Signs, signals and signaling

Our journalese dictionary definition of sign is “Another way of offering a reporter’s opinion,” while “signal,” used as a verb, means the reporter figures that something may happen. The New York Times loves signals. A search of the past 12 months gets 402 hits for “signaling.” Here are the latest examples, both on Jan. 19, 2018: “The House approved the measure 230-197, despite conflicting signals by Trump sent throughout the… Read Article →

Observers suggest.

Observers make a wonderful source for reporters. But did you ever wonder who these observers are? People standing around looking at guys digging up a street for the third time in a month? A couple of guys at the Press Club bar? Hacks at City Hall having a smoke under the sign outside that says “No Smoking?” An academic ready to give an opinion to a reporter as long as… Read Article →

Outrage in Norway?

Our dictionary definition of “outrage” is: “What any gang of shouting, fist-raising demonstrators display, usually against a nation or people so far away the demonstrators can safely scream all they want.” Today’s outrage, as anyone who is awake knows, is not against a nation or people but against our President-in-Potty-Mouth. For example, take this New York Times story, headlined in The Boston Globe, Jan. 13, 2018, “From Norway to Haiti,… Read Article →

Eschew this!

Want to make your Mom and Dad proud they put you though college? Simply used fancy words that nobody ever uses in everyday speech because they can’t pronounce them or know what they mean. Take eschew, for example. We define it: “To avoid or shun. Used by reporters and editors who like to show they were not asleep in Shakespeare 101, and who remember Falstaff’s admonition: ‘What cannot be eschw’d… Read Article →

Storm lovers.

The Boston Globe’s Kevin Cullen has a great column Jan. 4, 2018, on the love affair between TV stations and storms. It’s along the lines of how we defined “storm” in our journalese dictionary: “Every TV weather staff has the name ‘storm’ in it. Even if they forecast the most beautiful weather the region has ever had, it is still reported by the ‘Storm Team’ or ‘Storm Center’ or ‘Storm… Read Article →

New England law of weather reporting.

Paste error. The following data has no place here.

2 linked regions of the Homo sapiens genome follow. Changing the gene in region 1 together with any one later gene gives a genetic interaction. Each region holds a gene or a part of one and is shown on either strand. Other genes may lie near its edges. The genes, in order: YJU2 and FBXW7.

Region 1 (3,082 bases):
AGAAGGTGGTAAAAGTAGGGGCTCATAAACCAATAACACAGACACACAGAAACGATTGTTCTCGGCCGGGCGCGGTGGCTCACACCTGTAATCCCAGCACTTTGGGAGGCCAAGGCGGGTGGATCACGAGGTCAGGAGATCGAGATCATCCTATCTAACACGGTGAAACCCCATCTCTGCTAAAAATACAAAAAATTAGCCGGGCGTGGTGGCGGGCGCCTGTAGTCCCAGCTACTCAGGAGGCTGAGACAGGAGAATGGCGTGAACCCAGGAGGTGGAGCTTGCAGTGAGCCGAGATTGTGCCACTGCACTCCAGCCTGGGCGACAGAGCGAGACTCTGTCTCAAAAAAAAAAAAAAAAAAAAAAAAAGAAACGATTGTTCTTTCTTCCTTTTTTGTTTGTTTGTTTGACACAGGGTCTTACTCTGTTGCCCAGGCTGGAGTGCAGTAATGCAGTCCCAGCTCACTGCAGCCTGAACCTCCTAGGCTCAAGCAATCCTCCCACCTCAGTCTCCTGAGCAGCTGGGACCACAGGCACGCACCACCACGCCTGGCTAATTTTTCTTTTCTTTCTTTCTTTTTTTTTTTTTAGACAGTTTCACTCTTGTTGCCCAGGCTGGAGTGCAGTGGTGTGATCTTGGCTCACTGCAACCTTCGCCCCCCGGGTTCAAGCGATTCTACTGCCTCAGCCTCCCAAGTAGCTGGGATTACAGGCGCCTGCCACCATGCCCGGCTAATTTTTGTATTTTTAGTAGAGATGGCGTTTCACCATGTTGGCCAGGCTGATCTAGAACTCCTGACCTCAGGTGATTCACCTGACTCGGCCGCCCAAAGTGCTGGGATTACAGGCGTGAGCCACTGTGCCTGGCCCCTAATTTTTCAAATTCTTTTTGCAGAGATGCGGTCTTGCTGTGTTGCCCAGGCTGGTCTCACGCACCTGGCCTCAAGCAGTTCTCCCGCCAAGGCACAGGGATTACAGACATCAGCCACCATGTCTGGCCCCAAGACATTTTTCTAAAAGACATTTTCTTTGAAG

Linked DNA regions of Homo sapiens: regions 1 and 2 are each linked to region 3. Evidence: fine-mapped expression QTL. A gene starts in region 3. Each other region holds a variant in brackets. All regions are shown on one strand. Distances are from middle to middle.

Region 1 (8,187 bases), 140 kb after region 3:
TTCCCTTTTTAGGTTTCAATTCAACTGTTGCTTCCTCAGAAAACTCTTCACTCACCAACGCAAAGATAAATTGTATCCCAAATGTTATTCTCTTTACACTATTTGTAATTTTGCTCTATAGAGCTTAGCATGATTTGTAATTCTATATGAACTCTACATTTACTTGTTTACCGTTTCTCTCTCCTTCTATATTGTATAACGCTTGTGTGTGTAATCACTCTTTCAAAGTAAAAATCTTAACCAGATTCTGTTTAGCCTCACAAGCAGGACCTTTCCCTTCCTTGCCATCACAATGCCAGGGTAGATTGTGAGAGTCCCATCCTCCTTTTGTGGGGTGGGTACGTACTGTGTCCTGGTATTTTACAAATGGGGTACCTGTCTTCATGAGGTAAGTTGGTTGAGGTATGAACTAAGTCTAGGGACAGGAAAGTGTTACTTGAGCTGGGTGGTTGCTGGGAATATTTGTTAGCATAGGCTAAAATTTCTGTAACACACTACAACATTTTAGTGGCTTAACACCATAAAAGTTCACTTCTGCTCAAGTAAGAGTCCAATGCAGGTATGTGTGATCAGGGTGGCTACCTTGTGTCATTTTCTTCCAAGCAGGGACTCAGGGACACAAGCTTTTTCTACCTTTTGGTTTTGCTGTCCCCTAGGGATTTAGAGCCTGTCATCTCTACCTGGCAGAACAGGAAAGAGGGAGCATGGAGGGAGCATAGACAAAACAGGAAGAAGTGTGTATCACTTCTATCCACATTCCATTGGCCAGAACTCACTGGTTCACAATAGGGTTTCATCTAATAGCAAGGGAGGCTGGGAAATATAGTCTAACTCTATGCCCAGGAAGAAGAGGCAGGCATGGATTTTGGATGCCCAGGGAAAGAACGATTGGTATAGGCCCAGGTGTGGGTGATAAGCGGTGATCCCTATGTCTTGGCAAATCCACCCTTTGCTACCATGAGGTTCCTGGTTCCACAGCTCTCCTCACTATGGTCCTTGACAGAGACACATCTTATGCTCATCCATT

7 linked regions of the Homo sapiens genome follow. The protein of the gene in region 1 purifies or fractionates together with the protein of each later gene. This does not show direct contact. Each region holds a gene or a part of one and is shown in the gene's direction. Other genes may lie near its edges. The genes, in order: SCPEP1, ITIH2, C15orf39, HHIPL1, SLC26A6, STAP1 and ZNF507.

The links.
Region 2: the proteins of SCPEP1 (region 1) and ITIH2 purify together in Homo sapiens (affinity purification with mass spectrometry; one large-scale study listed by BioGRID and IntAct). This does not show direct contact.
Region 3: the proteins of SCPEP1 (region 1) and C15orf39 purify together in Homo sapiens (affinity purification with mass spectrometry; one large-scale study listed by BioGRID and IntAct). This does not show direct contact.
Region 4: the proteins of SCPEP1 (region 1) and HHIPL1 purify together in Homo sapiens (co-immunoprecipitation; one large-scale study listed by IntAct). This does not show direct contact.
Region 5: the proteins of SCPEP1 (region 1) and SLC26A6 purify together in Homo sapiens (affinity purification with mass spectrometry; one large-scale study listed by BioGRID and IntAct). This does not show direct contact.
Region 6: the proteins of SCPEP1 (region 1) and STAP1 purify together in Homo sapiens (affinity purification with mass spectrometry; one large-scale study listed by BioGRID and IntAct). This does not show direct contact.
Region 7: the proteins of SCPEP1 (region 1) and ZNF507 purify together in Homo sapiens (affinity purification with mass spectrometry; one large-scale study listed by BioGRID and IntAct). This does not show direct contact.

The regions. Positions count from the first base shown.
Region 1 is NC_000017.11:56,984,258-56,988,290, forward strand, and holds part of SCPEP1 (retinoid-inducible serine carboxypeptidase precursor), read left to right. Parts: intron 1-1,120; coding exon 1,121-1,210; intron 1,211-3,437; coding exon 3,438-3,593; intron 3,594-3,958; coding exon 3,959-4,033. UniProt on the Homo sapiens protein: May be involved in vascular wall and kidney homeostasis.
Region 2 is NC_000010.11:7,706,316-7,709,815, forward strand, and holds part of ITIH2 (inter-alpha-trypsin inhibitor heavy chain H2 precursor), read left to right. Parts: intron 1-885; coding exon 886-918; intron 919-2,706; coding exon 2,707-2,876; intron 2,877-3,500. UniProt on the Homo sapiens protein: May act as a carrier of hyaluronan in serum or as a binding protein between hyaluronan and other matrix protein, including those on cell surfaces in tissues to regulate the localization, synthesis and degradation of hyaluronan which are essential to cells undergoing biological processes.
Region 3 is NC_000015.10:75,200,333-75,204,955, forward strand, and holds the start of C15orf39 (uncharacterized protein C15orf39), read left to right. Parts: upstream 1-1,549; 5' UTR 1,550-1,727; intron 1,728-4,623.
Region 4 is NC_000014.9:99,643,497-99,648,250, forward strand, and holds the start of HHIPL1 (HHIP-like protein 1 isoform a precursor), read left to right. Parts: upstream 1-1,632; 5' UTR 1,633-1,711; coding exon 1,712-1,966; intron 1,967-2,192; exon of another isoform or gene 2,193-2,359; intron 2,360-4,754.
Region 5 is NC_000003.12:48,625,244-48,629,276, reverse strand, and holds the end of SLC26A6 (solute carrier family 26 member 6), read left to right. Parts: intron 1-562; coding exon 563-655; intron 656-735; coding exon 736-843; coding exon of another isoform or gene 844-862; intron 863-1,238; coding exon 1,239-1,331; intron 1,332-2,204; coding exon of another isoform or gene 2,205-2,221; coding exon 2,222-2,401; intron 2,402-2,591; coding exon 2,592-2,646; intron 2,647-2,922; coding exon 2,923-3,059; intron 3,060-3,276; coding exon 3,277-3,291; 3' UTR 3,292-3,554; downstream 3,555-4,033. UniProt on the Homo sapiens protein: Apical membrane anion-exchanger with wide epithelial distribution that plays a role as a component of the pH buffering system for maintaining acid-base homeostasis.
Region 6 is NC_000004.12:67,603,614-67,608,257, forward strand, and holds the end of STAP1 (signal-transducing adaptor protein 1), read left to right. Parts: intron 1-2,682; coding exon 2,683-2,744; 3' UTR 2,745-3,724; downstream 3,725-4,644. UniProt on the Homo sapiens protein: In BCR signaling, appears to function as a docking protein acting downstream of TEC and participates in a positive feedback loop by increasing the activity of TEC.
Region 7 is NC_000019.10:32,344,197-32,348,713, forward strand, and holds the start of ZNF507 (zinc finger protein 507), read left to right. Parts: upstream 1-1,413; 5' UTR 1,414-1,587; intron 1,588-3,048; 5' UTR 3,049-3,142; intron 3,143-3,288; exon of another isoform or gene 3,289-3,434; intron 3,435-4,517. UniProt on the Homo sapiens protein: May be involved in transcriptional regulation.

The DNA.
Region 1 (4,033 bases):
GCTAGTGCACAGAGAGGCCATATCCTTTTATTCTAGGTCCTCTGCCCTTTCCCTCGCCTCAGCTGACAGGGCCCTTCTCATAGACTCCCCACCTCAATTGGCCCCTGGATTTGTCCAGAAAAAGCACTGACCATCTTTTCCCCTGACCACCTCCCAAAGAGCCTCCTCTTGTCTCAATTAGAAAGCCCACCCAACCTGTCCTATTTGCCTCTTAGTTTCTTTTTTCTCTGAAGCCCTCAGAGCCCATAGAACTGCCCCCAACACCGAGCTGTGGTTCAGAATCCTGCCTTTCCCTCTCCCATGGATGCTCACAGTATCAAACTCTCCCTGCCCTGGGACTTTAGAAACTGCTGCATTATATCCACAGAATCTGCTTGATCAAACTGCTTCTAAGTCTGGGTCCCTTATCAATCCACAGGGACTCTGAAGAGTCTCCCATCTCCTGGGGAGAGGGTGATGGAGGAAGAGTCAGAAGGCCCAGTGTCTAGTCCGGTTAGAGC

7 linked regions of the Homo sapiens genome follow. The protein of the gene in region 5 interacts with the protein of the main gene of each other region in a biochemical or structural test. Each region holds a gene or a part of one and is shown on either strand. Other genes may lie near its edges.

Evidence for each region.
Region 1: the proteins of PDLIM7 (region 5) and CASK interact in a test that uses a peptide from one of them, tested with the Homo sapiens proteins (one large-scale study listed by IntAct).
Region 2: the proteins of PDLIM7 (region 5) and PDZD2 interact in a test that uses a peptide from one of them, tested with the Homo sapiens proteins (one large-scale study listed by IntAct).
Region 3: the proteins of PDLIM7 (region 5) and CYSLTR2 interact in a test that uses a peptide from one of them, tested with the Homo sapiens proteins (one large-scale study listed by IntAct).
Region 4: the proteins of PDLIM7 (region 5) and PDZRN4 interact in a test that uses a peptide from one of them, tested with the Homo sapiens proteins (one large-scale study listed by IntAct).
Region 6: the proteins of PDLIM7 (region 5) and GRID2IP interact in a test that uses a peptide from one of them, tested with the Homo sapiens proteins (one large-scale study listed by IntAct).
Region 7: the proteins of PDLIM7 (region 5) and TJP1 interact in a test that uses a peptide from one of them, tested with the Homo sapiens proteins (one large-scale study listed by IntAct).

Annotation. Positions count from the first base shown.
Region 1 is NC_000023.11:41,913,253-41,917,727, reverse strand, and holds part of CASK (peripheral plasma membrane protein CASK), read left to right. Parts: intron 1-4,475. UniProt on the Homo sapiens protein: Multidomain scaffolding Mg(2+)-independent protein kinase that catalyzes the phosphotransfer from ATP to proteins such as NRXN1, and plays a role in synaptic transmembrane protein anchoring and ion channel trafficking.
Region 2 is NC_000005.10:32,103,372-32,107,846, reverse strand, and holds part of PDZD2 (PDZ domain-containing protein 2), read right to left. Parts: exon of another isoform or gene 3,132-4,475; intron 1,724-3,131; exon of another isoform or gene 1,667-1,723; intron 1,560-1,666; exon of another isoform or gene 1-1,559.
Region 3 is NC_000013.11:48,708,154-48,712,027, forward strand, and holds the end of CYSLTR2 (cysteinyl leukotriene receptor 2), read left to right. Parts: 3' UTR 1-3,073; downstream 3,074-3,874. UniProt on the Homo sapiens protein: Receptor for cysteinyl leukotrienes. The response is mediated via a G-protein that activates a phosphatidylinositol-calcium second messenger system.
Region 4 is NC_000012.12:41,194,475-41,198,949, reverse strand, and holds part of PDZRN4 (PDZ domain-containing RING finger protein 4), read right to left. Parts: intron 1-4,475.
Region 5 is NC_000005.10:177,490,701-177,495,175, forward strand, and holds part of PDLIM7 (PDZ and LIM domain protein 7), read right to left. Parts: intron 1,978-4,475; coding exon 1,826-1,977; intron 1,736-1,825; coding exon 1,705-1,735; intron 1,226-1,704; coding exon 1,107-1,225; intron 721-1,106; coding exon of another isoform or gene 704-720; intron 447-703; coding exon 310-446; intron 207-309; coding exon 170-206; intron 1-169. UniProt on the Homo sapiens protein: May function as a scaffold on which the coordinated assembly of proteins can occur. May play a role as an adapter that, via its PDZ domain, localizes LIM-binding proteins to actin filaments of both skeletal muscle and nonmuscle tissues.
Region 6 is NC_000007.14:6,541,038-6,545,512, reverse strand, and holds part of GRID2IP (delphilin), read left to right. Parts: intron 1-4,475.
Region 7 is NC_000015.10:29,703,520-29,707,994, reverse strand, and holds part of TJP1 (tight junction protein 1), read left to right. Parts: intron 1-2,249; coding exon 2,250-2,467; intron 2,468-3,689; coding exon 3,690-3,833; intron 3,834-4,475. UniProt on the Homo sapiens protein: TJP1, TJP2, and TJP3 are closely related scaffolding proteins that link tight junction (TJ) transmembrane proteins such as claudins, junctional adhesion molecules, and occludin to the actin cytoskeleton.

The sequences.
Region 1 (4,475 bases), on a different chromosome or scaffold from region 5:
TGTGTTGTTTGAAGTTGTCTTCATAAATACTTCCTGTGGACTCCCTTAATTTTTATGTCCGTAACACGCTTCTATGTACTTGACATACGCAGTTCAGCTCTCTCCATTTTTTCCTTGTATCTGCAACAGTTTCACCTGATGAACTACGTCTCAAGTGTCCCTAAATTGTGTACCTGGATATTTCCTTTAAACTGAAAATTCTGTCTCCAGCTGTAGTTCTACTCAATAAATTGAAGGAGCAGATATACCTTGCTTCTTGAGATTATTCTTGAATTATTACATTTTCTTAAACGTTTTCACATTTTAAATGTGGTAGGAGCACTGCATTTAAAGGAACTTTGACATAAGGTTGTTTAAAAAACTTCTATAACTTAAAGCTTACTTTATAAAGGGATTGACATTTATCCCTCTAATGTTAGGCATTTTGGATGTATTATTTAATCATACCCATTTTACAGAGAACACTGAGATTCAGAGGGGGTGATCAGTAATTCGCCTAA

A New England journalese law of weather reporting requires any big storm to be called a “nor’easter.” It doesn’t matter if the storm is from the south or west, it’s a nor’easter. Sounds tough. And in keeping with the law, The Boston Globe identified the current storm a nor’easter, in a page one story Jan. 4, 2017. This irked a reader, whose letter to the editor was published the next… Read Article →

Raising concerns.

Concern is classic journalese to describe any degree of worry. Everyone, everywhere is concerned about something. A quick search of Boston Globe archives turns up 39,000 hits. Of course, some of those may refer to a business or company. Our Journalese Dictionary’s definition of concerned is: “Somebody’s worried. Vince Filak found that concerned citizens are usually loud people who showed up at something.” Our definition of concerns is: “When not… Read Article →

Appeared to be…

I’ll wind up 2017 with a New York Times favorite method of publishing a reporter’s vision of something that’s happening. The vision may or may not be true. It’s what it “appears to be.” There are protests all over Iran, with protesters shouting slogans against the theocratic regime. Here’s how the New York Times story on Dec 30, 2017, begins: “Protests over the government’s handling of the economy spread to… Read Article →

Byzantine popularity

Yesterday, I commented on The Boston Globe’s use of a journalese favorite, Byzantine. And sure enough, it pops up again today, and again in a page one story, but in a whole new application: tavern history. The story is about three Boston taverns that may or may not be Boston’s oldest. Feature writer Brian MacQuarrie writes: “But in a city meticulous about its past, finding the oldest tavern can be… Read Article →

Bedazzling with Byzantine

Byzantine is a standard journalese for any laws, legislation, regulations or politics that the reporter wants to dramatically and mysteriously describe, rather than simply saying that they are complicated. Our journalese dictionary defines Byzantine as, “Proud description of every big city’s political machinery.” The Boston Globe, Dec 28, 2017, couldn’t resist pulling out the old “byzantine” in a liquor law proposal, as if Massachusetts is unique in having complicated alcoholic… Read Article →